No, because it's easy enough to right-click and open links in new windows or new tabs if you so desire.  The only time I use the the TARGET tag is when I want to force a new window (when the link is in a frame, say).
Yeah, its easy, but I get tired of doing it.  Ah well.
Yeah, its easy, but I get tired of doing it.  Ah well.
I agree with Leanan on this.  A link should behave consistently, not have invisible qualities.  I don't like it when it opens in another window unexpectedly.  I very often open a link in a new, background, window on purpose (shift-ctrl-click in the Opera browser, or click with the middle button=scroll wheel).  But that's the sort of thing that should be left to the reader to decide, not the page creator.  (And in my view, most other things should be left to the reader: fonts, colors...  and I hate frames!)
But that's the sort of thing that should be left to the reader to decide, not the page creator.

That's my thinking.  And most people who like to open links in new windows do it so regularly they don't even think about it any more.

I've also been online long enough to remember when a link that opened in a new window was shocking and upsetting for many.  They felt like a stranger had reached across the net and meddled with their computer.  (That was before popups, of course!)

I agree with both of you on link philosophy and my proposition was a little selfish.  TOD tends to be a site I stay at for extended periods and revisit often so I always end up opening any links from here in new windows (or tabs).  No bid deal.
That'd be "big" not "bid".  
You can also press SHIFT while clicking and it will do the same for you. Works both in IE and FirFox and saves some precious miliseconds :)
Learn something new every day.
.. control in Fire Fox to open a new tab .. cool.
Under options you can also configure firefox to open links that would generate a new window in a new tab instead. Then the only time you get a new window is when you choose one. Note that this can cause odd side effects like resizing the entire browser window if a popup of small size is instead sent to a new tab. If that happens for me, I just double click the title bar and it re-expands to full screen size.
Hey folks look at this graph:

The $ is falling big time, the € crossed 1.31 just a while ago. Check it at Freecharts.

Doom is cheap <g>. Less than 2 cents if I read that graph correctly.
It's China's fault:

The euro and the pound surged against the dollar after comments by the deputy governor of the People's Bank of China caused massive selling in the US currency.

The euro has pushed through two big options barriers at 1.30 usd and 1.3050 usd to reach a 19-month high of 1.3087 usd, while the pound surged to a 23-month high of 1.9336 usd.

In an academic paper Wu Xiaoling said east Asian foreign exchange reserves are at risk from the fall in the value of the dollar.

'The exchange rate of the US dollar, which is the major reserve currency, is going lower, increasing the depreciation risk for east Asian reserve assets,' Wu said.

4CAST analyst Chris Furness said the comments 'encouraged buying of alternate currencies', particularly the euro but also sterling, which he said has 'seen an amazing move' against the dollar.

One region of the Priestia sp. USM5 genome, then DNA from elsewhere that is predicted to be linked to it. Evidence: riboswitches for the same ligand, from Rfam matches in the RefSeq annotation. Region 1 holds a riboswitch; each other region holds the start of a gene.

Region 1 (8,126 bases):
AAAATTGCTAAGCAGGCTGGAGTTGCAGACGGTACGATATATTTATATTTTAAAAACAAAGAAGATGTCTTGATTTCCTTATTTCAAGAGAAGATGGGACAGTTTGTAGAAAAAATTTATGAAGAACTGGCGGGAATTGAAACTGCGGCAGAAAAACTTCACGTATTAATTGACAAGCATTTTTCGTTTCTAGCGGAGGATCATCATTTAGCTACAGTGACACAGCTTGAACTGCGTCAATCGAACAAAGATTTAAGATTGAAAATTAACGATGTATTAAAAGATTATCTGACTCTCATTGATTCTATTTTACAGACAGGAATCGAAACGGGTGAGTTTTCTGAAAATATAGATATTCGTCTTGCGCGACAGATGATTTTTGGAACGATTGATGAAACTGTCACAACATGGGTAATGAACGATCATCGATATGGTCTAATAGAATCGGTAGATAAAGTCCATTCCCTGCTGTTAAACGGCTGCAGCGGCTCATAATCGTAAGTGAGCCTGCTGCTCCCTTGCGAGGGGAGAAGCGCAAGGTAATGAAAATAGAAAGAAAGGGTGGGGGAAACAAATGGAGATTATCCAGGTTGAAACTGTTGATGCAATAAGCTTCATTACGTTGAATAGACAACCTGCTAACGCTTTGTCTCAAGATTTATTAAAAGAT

I am sure you recall last year, Leanan, when that article appeared in the Chinese press where government officials were concerned about the state of the dollar and how they might want to get out of the dollar if the situation failed to improve. The Chinese were quite clear on that point nearly a year ago. What is amusing is that investors are being caught flat footed now as the dollar plunges and China begins to make good on its threats. Yes, the market is just full of "rational" and "fully informed" actors, isn't it? Yet this same "rational" and "fully informed" market is expected to magically, miraculously, some would say almost religiously, save out "non-negotiable" way of life.
If this keeps up, there will probably be an attempt to prop up the dollar.  Just like in the '70s.
What do you mean attempt?  Didn't you read the EB Economics section today?  I think it's been done for awhile now.
I meant public.  As in other countries pitching in to buy dollars.

And "attempt," because it didn't work then, and I suspect it won't work now.

The problem today is more accute than in the 70's. The world is loaded with cheap US$ and they all know that the party will be over anytime. Just like the 70's gold is probably going to pop big time in the next 12-24 months. For anybody interested on the subject JSMINESET.COM is a good source of free information and analysis on gold, the US$, oil, etc.
>I am sure you recall last year, Leanan, when that article appeared in the Chinese press where government officials were concerned about the state of the dollar and how they might want to get out of the dollar if the situation failed to improve. The Chinese were quite clear on that point nearly a year ago.

Look at actions of the Chinese Central bank over the last few years. The value of the Chinese Yuan is nearly flat. If they were truely serious about dump the dollar they would have move to a much more flexable revaluation.

China's goal is to squeeze out its compition, namely Japan by buying the Japanese yen in order, there for making Japanese exports more expensive.

The dollar fell to its lowest level in 19 months against the euro on speculation the Federal Reserve will lower interest rates early next year as central banks in Europe increase them.